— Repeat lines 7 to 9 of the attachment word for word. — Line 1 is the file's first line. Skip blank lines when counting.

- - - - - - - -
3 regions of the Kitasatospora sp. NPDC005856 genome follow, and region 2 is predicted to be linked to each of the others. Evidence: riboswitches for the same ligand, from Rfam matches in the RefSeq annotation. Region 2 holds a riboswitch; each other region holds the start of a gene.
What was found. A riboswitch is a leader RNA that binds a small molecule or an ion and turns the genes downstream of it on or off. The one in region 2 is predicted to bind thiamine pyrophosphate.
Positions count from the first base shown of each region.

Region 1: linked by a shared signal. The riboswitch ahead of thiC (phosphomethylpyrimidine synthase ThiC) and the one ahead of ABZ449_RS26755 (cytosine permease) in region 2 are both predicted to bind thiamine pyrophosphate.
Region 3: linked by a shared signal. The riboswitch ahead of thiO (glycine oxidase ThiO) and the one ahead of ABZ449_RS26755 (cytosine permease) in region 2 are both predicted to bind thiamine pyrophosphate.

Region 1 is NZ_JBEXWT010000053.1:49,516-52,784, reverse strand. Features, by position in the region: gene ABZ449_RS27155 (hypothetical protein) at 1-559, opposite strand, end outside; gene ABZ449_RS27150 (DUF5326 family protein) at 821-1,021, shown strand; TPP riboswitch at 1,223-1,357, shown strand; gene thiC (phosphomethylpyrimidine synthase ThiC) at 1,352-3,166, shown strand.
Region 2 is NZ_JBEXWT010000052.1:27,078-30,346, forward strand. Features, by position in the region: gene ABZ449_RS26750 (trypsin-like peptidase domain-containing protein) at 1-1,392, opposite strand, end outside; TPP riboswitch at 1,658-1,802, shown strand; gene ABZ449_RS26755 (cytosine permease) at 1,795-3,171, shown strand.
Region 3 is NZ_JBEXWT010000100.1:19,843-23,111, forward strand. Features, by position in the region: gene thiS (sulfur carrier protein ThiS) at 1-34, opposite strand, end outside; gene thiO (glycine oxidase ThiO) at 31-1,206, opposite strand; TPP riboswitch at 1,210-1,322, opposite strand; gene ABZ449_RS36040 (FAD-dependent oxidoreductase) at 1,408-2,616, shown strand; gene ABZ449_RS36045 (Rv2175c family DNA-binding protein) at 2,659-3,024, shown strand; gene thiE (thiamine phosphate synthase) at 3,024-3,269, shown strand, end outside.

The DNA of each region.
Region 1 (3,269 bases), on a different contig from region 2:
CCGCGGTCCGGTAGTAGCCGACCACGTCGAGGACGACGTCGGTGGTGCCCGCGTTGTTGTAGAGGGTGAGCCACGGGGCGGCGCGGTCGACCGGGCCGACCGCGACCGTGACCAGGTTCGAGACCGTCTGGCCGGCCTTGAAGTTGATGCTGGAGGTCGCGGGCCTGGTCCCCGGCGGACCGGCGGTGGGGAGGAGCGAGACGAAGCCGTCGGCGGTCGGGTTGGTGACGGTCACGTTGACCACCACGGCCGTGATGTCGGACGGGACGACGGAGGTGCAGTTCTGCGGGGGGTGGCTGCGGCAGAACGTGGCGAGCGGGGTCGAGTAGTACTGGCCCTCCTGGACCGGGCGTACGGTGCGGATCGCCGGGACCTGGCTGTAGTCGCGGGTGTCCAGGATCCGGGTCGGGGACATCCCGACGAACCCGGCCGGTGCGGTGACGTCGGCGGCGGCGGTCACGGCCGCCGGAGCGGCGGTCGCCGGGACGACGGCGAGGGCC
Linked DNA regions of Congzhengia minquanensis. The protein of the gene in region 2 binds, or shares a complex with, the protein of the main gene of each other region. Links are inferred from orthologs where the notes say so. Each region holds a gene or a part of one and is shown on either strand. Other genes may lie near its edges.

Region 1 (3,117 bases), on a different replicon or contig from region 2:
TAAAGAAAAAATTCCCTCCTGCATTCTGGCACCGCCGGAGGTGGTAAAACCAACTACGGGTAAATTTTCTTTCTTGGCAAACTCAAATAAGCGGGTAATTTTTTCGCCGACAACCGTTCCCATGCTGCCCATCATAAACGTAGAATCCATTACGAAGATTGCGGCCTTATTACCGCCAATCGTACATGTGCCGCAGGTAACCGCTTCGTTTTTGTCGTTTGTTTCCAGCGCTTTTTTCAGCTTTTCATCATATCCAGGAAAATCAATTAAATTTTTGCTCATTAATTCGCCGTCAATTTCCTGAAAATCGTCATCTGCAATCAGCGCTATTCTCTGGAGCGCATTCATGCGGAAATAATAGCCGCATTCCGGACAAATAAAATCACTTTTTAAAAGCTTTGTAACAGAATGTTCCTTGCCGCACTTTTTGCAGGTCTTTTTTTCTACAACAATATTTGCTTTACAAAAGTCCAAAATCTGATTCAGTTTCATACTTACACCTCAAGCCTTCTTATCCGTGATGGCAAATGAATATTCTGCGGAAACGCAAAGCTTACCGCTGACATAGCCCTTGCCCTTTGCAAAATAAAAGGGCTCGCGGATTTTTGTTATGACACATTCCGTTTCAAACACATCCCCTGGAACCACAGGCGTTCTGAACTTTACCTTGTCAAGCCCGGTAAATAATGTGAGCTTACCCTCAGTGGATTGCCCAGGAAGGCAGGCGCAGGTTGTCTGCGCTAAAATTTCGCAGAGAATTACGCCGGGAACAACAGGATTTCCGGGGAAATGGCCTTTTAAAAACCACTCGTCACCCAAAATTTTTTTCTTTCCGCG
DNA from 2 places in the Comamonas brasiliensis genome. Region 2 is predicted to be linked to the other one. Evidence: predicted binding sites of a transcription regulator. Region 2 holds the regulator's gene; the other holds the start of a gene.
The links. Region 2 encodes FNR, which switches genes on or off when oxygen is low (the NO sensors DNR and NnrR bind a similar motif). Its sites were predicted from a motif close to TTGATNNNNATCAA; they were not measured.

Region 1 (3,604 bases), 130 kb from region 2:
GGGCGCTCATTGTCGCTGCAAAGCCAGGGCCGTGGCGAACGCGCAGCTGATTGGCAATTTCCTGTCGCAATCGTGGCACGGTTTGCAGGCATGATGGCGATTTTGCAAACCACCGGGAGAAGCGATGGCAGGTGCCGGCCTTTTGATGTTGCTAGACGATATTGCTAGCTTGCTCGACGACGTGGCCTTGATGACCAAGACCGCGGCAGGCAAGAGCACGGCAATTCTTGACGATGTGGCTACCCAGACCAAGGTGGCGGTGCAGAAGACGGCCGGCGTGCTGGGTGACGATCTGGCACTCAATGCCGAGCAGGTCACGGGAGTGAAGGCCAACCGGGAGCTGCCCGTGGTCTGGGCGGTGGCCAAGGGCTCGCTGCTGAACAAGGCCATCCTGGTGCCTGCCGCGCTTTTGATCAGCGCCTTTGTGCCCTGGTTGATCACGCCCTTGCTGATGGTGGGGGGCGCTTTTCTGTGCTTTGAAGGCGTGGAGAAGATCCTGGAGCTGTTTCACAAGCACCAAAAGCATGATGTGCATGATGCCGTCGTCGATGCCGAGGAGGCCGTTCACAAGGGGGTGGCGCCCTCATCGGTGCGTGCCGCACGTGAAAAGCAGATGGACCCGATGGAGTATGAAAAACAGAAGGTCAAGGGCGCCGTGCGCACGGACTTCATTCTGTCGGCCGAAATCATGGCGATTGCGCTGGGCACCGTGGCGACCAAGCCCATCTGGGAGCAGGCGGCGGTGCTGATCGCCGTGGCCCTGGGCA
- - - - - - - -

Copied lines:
Region 2 is NZ_JBEXWT010000052.1:27,078-30,346, forward strand. Features, by position in the region: gene ABZ449_RS26750 (trypsin-like peptidase domain-containing protein) at 1-1,392, opposite strand, end outside; TPP riboswitch at 1,658-1,802, shown strand; gene ABZ449_RS26755 (cytosine permease) at 1,795-3,171, shown strand.
Region 3 is NZ_JBEXWT010000100.1:19,843-23,111, forward strand. Features, by position in the region: gene thiS (sulfur carrier protein ThiS) at 1-34, opposite strand, end outside; gene thiO (glycine oxidase ThiO) at 31-1,206, opposite strand; TPP riboswitch at 1,210-1,322, opposite strand; gene ABZ449_RS36040 (FAD-dependent oxidoreductase) at 1,408-2,616, shown strand; gene ABZ449_RS36045 (Rv2175c family DNA-binding protein) at 2,659-3,024, shown strand; gene thiE (thiamine phosphate synthase) at 3,024-3,269, shown strand, end outside.

The DNA of each region.